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densities in the whole system, resulting in no obvious change of aH upon complexation. Table 4. 3.6 Discussion As shown in Figure 2, the high positive ESP of the I atom is concentrated along the extension of the C−I bond, while half sphere of the H atom shows high positive ESP. Therefore, HBs tend to deviate from the linearity more easily, especially when secondary weak interactions occur. In fact, although the H atom in 1H/2H possesses a slightly lager Vs.max compared with the I atom in 1I/2I, XB interactions in the complexes of 1I/2I are predicted more directional and much stronger than HBs in the systems of 1H/2H. Commonly, the nitroxide radicals used to evidence the XB formation work as XB acceptors. The probes studied in this work, nonetheless, contain a XB donor group and also maintain the benzyl tert-butyl nitroxide with favorable EPR features, which provides a reliable determination of the strength of XB interactions. As revealed previously, the EPR change is attributed to the direct redistribution of spin density on the N atom. However, according to our calculations, the spin density in present systems redistributes to a less degree upon complexation, because of the long real-space distance between the I atom and the nitroxide group. Actually, the formation of XB breaks the equilibrium conformation ratio of the whole system, leading to the decreased unpaired spin density population on the Hβ atom. Here it is worth mentioning that an equally split on both Hβ atoms was observed in the EPR experiments, while our calculations disclosed that the spin density distribution mainly localize on one of them. The experimental coupling analysis was based on a direct and averaged measure, which ignores that these two H atoms may not be equally polarizable at instant. 16

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4. CONCLUSIONS In the present work, XB interactions in the complexes of two novel nitroxide radicals, which contain both a XB donor group and an EPR-active radical unit, with some nucleophilic molecules were studied at the M06-2X level of theory. For comparison, the corresponding hydrogen-bonded complexes were also taken into account. Based on our calculations, the following conclusions can be drawn: 1. XB interactions appears to be much stronger than HBs, and HBs are easier to deviate from the linearity, especially when secondary weak interactions occur. 2. XB interactions exhibit more covalent nature than HBs, and electron density shift is somewhat more intense in halogen-bonded complexes. 3. The EPR characteristics was influenced by the ratio of the conformations with different spin density distribution in the whole system. 4. No obvious geometric and energetic difference was observed between the 1I and 2I systems. We hope that these results will assist in the design and application of halogen-bond-based materials containing radicals.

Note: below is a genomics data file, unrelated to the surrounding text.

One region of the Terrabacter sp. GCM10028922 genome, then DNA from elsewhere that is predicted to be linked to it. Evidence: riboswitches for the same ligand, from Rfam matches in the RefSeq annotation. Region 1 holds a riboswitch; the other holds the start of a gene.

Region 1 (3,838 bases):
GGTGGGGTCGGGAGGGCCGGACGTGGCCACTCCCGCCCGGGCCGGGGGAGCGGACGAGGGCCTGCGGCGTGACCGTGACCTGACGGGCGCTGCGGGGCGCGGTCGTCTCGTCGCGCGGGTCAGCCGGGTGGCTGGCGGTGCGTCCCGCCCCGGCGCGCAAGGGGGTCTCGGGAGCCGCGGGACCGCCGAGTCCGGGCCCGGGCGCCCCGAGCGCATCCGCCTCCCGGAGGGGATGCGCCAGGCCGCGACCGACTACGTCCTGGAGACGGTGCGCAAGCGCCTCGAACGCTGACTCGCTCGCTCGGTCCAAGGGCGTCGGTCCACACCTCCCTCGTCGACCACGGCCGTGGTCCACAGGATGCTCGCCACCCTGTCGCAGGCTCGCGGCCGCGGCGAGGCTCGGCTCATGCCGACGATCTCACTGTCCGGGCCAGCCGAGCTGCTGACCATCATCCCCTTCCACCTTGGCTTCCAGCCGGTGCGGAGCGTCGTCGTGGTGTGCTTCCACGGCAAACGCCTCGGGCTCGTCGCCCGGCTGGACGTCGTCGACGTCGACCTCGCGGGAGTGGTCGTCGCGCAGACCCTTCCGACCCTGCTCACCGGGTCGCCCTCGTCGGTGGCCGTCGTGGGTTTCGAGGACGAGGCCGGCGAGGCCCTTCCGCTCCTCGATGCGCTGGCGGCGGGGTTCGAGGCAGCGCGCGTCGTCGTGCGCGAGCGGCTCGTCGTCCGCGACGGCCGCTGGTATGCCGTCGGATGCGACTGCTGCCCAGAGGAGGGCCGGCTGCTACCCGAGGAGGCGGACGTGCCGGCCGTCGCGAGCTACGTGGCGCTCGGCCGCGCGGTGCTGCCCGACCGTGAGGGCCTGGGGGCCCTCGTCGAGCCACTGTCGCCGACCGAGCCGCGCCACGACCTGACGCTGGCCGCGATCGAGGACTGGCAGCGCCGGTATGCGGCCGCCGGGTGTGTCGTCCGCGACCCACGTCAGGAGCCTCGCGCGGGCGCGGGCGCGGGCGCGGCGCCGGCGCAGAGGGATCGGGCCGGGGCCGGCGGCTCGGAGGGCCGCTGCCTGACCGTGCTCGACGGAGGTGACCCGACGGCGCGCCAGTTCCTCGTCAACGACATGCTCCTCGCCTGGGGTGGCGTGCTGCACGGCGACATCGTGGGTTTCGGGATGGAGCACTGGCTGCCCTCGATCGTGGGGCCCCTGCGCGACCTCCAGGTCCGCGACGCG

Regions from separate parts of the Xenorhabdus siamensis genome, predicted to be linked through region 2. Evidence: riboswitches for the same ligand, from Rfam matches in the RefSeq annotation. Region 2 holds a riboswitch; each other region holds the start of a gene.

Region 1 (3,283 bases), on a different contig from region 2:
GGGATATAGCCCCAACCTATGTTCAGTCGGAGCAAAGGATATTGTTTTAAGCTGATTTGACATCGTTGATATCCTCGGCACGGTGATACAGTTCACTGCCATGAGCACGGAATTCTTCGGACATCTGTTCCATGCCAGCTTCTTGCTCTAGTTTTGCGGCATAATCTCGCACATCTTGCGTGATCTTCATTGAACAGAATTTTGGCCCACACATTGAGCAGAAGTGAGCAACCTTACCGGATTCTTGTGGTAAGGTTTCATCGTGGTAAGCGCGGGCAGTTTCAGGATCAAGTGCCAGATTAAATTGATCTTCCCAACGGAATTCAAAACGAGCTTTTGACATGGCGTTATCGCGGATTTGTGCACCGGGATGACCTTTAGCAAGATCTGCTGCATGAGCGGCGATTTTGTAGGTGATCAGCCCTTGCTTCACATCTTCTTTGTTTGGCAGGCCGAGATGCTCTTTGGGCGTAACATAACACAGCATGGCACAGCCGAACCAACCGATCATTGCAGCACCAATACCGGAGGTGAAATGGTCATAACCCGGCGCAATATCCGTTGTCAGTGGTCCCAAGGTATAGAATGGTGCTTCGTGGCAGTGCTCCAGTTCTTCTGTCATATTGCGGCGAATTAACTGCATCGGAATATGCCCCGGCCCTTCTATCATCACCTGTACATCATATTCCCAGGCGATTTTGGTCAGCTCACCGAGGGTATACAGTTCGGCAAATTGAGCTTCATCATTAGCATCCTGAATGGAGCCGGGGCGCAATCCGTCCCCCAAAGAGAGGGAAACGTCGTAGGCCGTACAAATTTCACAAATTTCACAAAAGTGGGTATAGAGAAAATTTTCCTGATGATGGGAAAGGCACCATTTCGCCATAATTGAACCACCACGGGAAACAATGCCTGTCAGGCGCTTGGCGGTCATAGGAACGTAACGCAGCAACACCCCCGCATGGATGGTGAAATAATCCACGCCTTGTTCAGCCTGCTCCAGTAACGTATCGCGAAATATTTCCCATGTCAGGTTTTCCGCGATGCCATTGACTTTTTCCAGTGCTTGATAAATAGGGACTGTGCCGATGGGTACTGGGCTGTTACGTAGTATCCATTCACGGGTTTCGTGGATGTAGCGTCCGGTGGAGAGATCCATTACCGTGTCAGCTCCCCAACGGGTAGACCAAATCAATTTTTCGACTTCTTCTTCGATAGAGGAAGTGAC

ASSOCIATED CONSTENT Support Information Figure S1 displaying the scan result of the C-C-N-O dihedral angle for 1I. AUTHOR INFORMATION Corresponding Author 17

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* E-mail: [email protected] Notes The authors declare no competing financial interest. ACKNOWLEDGEMENT This work was supported by the National Natural Science Foundation of China (21473054).

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(43). Grimme, S.; Antony, J.; Ehrlich, S.; Krieg, H. A consistent and accurate ab initio parametrization of density functional dispersion correction (DFT-D) for the 94 elements H-Pu. J. Chem. Phys. 2010, 132, 154104. (44). Politzer, P.; Truhalr, D. G. Chemical applications of atomic and molecular electrostatic potentials: reactivity, structure, scattering, and energetics of organic, inorganic, and biological systems; Springer Scence & Business Media: 2013. (45). Zhao, C.; Lu, Y.; Wang, G.; Zhu, W. Cation‐anion radical interactions between halopyridinium cations and metal dithiolene complexes [M (C2S2) 2CN]−•: a theoretical study of halogen bonds in conducting or magnetic molecular materials. Int. J. Quantum. Chem. 2016, 116, 1872-1881. (46). Ding, H.; Lu, Y.; Wu, W.; Liu, H. Competing hydrogen bonding and halogen bonding interactions in crystal engineering: a case study of bi-functional donor molecules. Chem. Phys. 2014, 441, 30-37. (47). Cremer, D.; Kraka, E. Chemical bonds without bonding electron density–Does the difference electron-density analysis suffice for a description of the chemical bond?. Angew. Chem. Int. Ed. 1984, 23, 627-628. (48). Cukrowski, I.; Govender, K. K.; Mitoraj, M. P.; Srebro, M. QTAIM and ETS-NOCV analyses of intramolecular CH···HC interactions in metal complexes. J. Phys. Chem. A. 2011, 115, 12746-12757. ( 49 ). Gohr, S.; Hrobárik, P.; Repisky, M.; Komorovsky, S.; Ruud, K.; Kaupp, M. Four-component relativistic density functional theory calculations of EPR g-and hyperfine-coupling tensors using hybrid functionals: validation on transition-metal complexes with large tensor anisotropies and higher-order spin–orbit effects. J. Phys. Chem. A. 2015, 119, 12892-12905.